Aspergillus niger

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Code: m207
Latin name: Aspergillus niger
Source material: Spores and mycelium
Aspergillus niger is not as prevalent in the air as e.g. A fumigatus, but the fungus may be present in several occupational situations.

Allergen Exposure

Aspergillus niger (A. niger), known as the black mold, is often found in damp places. Like other Aspergillus species, it can resist the human lung's defences. It is not as prevalent in the air as e.g. A. fumigatus, but the fungus may be present in several occupational situations, see below (1).

Clinical Experience

Inhalation of enzyme dust, such as cellulases from A. niger, is a commonly reported cause of occupational asthma (2-5). A. niger has been reported as one of the most important fungi causing mold skin test positivity among allergic asthma and rhinitis patients (6). The enzyme ß-xylosidase derived from A. niger and present in baking additives (5), has been identified as a causative allergen in Baker's asthma. In a factory where A. niger was used in a fermentation process, 18 of 343 (5%) workers were diagnosed with occupational asthma. Of these 18 workers, 8 (44%) were RAST positive to A. niger (4). Byssinosis is an acute respiratory disease among workers exposed to dusts generated during the processing of cotton. One cotton dust component is A. niger, and it is considered an important allergy trigger in byssinosis pathogenesis (3). A. niger may also cause other types of allergy, allergic alveolitis and invasive aspergillosis. Although Aspergillus fumigatus is by far the most common cause of allergic bronchopulmonary aspergillosis (ABPA) A. niger can also lead to an identical disease (7). There are also reports describing the involvement of A. niger in endocarditis after open-heart surgery (4) and in cystic fibrosis (8).
 
Review
Aspergillus niger (A. niger), known as the black mold, is often found in damp places. Like other Aspergillus species, it can resist the human lung's defences. It is not as prevalent in the air as e.g. A. fumigatus, but the fungus may be present in several occupational situations, see below (1). Inhalation of enzyme dust, such as cellulases from A. niger, is a commonly reported cause of occupational asthma (2-5). A. niger has been reported as one of the most important fungi causing mold skin test positivity among allergic asthma and rhinitis patients (6). The enzyme ß-xylosidase derived from A. niger and present in baking additives (5), has been identified as a causative allergen in Baker's asthma. In a factory where A. niger was used in a fermentation process, 18 of 343 (5%) workers were diagnosed with occupational asthma. Of these 18 workers, 8 (44%) were RAST positive to A. niger (4). Byssinosis is an acute respiratory disease among workers exposed to dusts generated during the processing of cotton. One cotton dust component is A. niger, and it is considered an important allergy trigger in byssinosis pathogenesis (3). A. niger may also cause other types of allergy, allergic alveolitis and invasive aspergillosis. Although Aspergillus fumigatus is by far the most common cause of allergic bronchopulmonary aspergillosis (ABPA), A. niger can also lead to an identical disease (7). There are also reports describing the involvement of A. niger in endocarditis after open-heart surgery (4) and in cystic fibrosis (8).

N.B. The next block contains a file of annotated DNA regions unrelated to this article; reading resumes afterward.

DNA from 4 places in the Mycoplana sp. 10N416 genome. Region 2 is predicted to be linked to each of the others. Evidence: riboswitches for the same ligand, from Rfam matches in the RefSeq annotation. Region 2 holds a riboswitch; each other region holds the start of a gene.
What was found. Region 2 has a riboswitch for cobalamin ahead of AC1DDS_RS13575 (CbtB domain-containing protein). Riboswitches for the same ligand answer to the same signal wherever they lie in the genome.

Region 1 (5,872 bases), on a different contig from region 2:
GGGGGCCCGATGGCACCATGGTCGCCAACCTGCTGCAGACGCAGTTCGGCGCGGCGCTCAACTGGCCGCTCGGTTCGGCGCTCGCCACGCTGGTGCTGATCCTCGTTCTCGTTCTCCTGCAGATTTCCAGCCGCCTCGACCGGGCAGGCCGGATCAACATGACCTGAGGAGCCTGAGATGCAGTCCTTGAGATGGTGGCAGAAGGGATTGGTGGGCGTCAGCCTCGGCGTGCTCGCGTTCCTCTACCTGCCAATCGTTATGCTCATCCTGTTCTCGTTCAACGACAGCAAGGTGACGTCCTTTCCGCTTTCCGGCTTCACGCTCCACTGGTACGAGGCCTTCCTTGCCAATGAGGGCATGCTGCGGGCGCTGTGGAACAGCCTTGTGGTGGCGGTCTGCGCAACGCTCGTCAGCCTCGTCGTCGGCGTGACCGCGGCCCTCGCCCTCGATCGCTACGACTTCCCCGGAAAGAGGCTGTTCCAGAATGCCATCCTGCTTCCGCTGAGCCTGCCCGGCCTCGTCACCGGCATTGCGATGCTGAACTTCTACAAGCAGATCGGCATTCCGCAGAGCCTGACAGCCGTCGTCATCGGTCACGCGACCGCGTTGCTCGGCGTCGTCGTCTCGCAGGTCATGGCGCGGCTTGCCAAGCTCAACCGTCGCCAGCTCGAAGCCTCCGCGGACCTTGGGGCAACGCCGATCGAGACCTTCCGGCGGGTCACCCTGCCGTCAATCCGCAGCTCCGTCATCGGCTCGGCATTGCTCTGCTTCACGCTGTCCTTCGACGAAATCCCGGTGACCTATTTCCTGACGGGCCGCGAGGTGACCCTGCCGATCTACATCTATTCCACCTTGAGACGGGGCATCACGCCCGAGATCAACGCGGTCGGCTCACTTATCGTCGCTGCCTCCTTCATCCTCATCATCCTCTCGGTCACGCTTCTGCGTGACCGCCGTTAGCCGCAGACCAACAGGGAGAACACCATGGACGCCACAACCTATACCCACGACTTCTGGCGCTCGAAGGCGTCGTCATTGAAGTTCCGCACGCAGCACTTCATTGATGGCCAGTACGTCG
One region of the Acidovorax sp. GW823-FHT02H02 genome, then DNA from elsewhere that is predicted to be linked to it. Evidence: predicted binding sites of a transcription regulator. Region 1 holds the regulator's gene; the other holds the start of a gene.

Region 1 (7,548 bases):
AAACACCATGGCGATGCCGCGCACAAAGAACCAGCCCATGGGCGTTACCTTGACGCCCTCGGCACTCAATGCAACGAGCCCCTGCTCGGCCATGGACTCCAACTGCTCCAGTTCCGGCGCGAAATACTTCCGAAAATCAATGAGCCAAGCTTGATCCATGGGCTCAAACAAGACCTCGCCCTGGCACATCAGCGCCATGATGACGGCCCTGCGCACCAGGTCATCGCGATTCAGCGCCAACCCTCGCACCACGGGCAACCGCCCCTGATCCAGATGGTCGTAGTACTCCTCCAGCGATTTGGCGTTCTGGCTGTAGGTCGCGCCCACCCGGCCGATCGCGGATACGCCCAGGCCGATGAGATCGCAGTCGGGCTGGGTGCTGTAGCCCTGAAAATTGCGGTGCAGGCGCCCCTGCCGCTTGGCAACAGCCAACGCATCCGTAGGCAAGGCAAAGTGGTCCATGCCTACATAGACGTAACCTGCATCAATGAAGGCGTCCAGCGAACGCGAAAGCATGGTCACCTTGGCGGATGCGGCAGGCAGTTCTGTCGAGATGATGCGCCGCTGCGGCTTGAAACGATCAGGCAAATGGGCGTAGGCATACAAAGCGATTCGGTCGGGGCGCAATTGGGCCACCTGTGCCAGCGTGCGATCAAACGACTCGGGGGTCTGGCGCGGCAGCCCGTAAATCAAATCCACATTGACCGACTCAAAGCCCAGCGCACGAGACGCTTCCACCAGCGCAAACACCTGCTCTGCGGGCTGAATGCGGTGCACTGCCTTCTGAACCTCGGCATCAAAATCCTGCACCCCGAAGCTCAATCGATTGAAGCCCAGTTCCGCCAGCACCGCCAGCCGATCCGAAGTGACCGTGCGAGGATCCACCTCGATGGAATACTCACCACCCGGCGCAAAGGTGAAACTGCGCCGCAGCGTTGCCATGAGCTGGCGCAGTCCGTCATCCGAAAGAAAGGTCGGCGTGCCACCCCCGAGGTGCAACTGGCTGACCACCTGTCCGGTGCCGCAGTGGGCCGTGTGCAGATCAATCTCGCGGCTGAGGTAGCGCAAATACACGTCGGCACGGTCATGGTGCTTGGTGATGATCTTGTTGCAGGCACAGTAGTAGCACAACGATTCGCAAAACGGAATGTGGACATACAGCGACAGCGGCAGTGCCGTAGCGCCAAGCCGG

References

  1. Heaney LG, McCrea P, Buick B, MacMahon J. Brewer's asthma due to malt contamination. Occupational Medicine 1997;47(7):397-400.
  2. Losada E, Hinojosa M, Moneo I, Dominguez J, Diez Gomez ML, Ibanez MD. Occupational asthma caused by cellulase. Journal of Allergy & Clinical Immunology 1986;77(4):635-9.
  3. O'Neil CE, Reed MA, Aukrust L, Butcher BT. Studies on the antigenic composition of aqueous cotton dust extracts. International Archives of Allergy & Applied Immunology 1983;72(4):294-8.
  4. Topping MD, Scarisbrick DA, Luczynska CM, Clarke EC, Seaton A. Clinical and immunological reactions to Aspergillus niger among workers at a biotechnology plant. British Journal of Industrial Medicine 1985;42(5):312-8.
  5. Sander I, Raulf-Heimsoth M, Siethoff C, Lohaus C, Meyer HE, Baur X. Allergy to Aspergillus-derived enzymes in the baking industry: identification of beta-xylosidase from Aspergillus niger as a new allergen (Asp n 14). Journal of Allergy & Clinical Immunology 1998;102(2):256-64.
  6. Guneser S, Atici A, Koksal F, Yaman A. Mold allergy in Adana, Turkey. Allergologia et Immunopathologia 1994;22(2):52-4.
  7. Wardlaw A, Geddes DM. Allergic bronchopulmonary aspergillosis: a review. Journal of the Royal Society of Medicine 1992;85(12):747-51.
  8. Galant SP, Rucker RW, Groncy CE, Wells ID, Novey HS. Incidence of serum antibodies to several Aspergillus species and to Candida albicans in cystic fibrosis. American Review of Respiratory Disease 1976;114(2):325-31.

 

As in all diagnostic testing, the diagnosis is made by the physican based on both test results and the patient history.